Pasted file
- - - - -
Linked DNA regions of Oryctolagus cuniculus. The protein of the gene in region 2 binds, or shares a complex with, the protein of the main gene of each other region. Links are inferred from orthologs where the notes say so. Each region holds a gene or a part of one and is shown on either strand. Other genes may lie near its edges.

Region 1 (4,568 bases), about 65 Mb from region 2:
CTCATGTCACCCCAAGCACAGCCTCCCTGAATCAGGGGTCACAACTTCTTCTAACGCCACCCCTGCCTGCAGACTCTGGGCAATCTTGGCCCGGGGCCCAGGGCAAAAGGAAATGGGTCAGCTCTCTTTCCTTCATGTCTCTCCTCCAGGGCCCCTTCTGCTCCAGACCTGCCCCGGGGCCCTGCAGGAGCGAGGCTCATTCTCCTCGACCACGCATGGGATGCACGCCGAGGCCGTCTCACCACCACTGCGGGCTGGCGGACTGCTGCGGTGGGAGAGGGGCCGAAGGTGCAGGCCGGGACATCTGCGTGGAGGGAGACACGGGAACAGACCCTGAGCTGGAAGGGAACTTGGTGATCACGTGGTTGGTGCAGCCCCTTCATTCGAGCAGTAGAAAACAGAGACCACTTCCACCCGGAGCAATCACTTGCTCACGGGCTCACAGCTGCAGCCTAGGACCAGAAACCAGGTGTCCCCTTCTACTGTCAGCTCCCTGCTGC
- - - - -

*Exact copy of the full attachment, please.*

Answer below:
Linked DNA regions of Oryctolagus cuniculus. The protein of the gene in region 2 binds, or shares a complex with, the protein of the main gene of each other region. Links are inferred from orthologs where the notes say so. Each region holds a gene or a part of one and is shown on either strand. Other genes may lie near its edges.

Region 1 (4,568 bases), about 65 Mb from region 2:
CTCATGTCACCCCAAGCACAGCCTCCCTGAATCAGGGGTCACAACTTCTTCTAACGCCACCCCTGCCTGCAGACTCTGGGCAATCTTGGCCCGGGGCCCAGGGCAAAAGGAAATGGGTCAGCTCTCTTTCCTTCATGTCTCTCCTCCAGGGCCCCTTCTGCTCCAGACCTGCCCCGGGGCCCTGCAGGAGCGAGGCTCATTCTCCTCGACCACGCATGGGATGCACGCCGAGGCCGTCTCACCACCACTGCGGGCTGGCGGACTGCTGCGGTGGGAGAGGGGCCGAAGGTGCAGGCCGGGACATCTGCGTGGAGGGAGACACGGGAACAGACCCTGAGCTGGAAGGGAACTTGGTGATCACGTGGTTGGTGCAGCCCCTTCATTCGAGCAGTAGAAAACAGAGACCACTTCCACCCGGAGCAATCACTTGCTCACGGGCTCACAGCTGCAGCCTAGGACCAGAAACCAGGTGTCCCCTTCTACTGTCAGCTCCCTGCTGC